The group has decided to ditch geographical desk heads for a more specialist team approach
Martin Currie has completed the reorganisation of its investment management team with the abolition of geographic desk heads.
The group is in the process of unveiling the new structure to its US institutional clients later this week. While individual managers will remain in charge of named products, such as Jeff Saunders on the UK growth fund, most have been put into global sector teams, each under a sector specialist. Each of the nine teams follows a sector within the MSCI World Index.
As a result, the Martin Currie International Growth unit trust, run by Tom Walker, is now looking to allocate assets by sector rather than geography.
James Fairweather, chief investment officer at Martin Currie, said its benchmark will remain the FTSE World Index as investors want to see relative outperformance of the index.
But, he stressed, despite this relative performance measure, the group will be actively monitoring the portfolio internally against global sectors. Traditional geographic asset allocation no longer adds significant value due to the growing correlation within sectors in the developed world, said Fairweather.
Japan and the emerging markets are seen as exceptions to this rule by Martin Currie. As a result, Michael Thomas remains as head of Japan and Jean de Bolle as head of emerging markets. Fairweather said Japan has totally different influences on its market from the rest of the world, hence its low correlation.
He stressed that where there is global correlation, in particular for tech and telecom stocks, the Japan team will be using input from the sector specialists. Equally, the emerging markets team will keep in close contact with the materials sector specialists as many of these companies are domiciled within this area.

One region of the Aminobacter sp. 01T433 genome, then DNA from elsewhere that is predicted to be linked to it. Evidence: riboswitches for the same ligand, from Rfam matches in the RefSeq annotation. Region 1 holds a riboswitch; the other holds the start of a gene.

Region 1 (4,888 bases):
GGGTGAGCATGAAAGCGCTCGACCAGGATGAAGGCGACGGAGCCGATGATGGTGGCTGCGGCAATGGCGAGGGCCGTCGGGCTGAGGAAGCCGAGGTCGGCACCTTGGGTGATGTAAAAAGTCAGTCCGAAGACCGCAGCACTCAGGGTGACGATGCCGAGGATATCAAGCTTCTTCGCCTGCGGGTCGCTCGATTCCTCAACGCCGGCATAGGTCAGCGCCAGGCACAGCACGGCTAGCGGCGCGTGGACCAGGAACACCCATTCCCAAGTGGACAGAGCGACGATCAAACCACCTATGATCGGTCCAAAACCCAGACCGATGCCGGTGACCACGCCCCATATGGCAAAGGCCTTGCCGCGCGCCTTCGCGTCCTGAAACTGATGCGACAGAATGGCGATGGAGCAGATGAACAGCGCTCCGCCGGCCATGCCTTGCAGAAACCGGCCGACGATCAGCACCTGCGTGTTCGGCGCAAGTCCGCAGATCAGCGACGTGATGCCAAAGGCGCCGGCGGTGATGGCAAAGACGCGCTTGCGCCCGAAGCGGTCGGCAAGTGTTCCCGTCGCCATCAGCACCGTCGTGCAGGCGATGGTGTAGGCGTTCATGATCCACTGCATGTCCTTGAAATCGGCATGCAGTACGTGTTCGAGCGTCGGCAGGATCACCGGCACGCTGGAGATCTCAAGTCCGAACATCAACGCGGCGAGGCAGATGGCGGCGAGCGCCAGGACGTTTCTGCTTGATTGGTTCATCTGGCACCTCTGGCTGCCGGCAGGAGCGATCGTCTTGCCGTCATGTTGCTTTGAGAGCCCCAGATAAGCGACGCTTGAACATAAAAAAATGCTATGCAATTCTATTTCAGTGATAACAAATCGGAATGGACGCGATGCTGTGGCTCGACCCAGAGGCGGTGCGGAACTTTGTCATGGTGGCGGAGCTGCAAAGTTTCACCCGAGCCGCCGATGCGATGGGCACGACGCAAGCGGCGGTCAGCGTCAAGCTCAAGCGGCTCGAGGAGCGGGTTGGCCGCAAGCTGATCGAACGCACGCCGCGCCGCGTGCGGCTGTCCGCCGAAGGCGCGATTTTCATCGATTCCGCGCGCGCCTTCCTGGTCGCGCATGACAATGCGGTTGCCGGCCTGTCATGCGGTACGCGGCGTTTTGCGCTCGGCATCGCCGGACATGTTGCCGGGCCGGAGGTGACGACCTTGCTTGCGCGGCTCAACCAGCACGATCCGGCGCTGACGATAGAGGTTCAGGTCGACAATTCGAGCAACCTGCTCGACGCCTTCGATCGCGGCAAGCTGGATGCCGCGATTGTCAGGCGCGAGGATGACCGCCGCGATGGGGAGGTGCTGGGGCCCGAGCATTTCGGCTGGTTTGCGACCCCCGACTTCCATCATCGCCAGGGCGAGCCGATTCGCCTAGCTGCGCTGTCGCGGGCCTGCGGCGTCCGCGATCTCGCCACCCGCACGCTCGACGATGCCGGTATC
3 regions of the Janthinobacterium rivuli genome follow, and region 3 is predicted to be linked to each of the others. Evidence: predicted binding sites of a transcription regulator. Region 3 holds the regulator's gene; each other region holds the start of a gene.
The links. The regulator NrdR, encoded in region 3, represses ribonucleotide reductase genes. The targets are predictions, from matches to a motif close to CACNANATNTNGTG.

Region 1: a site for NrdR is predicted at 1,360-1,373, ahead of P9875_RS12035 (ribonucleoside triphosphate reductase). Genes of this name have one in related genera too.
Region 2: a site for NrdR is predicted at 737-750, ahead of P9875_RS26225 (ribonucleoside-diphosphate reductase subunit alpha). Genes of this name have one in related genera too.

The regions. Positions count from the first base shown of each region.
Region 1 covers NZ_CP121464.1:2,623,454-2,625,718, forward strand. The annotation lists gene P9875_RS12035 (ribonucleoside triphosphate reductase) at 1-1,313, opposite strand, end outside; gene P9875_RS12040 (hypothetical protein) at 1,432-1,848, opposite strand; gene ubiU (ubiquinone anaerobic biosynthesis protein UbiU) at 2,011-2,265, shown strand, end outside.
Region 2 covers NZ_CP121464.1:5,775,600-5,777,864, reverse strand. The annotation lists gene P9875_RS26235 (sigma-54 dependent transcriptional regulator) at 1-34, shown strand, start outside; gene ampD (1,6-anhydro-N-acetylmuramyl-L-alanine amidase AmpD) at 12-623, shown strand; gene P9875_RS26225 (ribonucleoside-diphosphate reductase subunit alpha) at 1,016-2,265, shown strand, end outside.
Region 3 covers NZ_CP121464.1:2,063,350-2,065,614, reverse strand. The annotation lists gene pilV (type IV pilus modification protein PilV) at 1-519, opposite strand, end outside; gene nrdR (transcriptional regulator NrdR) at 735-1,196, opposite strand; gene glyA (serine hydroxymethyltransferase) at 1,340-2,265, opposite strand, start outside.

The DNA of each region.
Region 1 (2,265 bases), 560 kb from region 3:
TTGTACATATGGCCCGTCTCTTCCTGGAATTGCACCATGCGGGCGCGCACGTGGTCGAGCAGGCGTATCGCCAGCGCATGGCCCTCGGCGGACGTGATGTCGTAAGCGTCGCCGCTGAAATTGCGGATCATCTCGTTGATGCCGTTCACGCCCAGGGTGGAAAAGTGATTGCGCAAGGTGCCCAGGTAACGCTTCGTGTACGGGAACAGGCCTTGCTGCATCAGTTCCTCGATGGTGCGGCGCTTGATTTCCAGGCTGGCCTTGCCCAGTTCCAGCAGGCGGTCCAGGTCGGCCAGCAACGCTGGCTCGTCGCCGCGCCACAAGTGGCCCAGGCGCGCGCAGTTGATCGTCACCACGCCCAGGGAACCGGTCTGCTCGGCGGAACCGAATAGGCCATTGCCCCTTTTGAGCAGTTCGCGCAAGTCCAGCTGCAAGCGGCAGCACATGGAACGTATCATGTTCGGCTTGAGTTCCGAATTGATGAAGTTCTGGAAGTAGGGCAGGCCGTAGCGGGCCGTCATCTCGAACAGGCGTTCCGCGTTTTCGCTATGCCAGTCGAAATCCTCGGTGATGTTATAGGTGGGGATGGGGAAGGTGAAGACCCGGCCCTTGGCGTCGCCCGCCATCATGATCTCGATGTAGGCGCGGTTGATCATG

The group has also established Saunders as head of UK growth and Tom Maxwell as head of UK income. Fairweather said sector specialists look at stocks with a market cap as low as $4bn but Saunders often picks stocks within the FTSE 350 that are smaller than this. The UK income role has been established because, while income investing is important for UK investors, it is not a requirement of Martin Currie's overseas clients.
Sector specialists are expected to produce theme and stock-picking ideas that can then be put into a portfolio. Fairweather said Martin Currie does not want to create a team of in-house analysts and intends to continue purchasing broker analysis from outside. The nine sector specialists heading up the teams include Liz Flockart on consumer discretionaries, Rachel Nimmo on consumer staples, Andrew Dykes on pharmaceuticals, Grant Wilson on financials and Wendy Anderson on energy. The other four are Douglas Wight on telecoms, John Monnelly on technology, Chris Butler on industrials and Slim Feriani on materials.
Martin Currie International Growth has returned -3.61% over three years to 1 April, offer-to-bid with net income reinvested. This ranks it 61 out of 128 in its sector.
For a full interview with Fairweather and analysis of its changing investment process, see the next issue of Investment Week's monthly sister publication Fund Strategies, which comes out this week.
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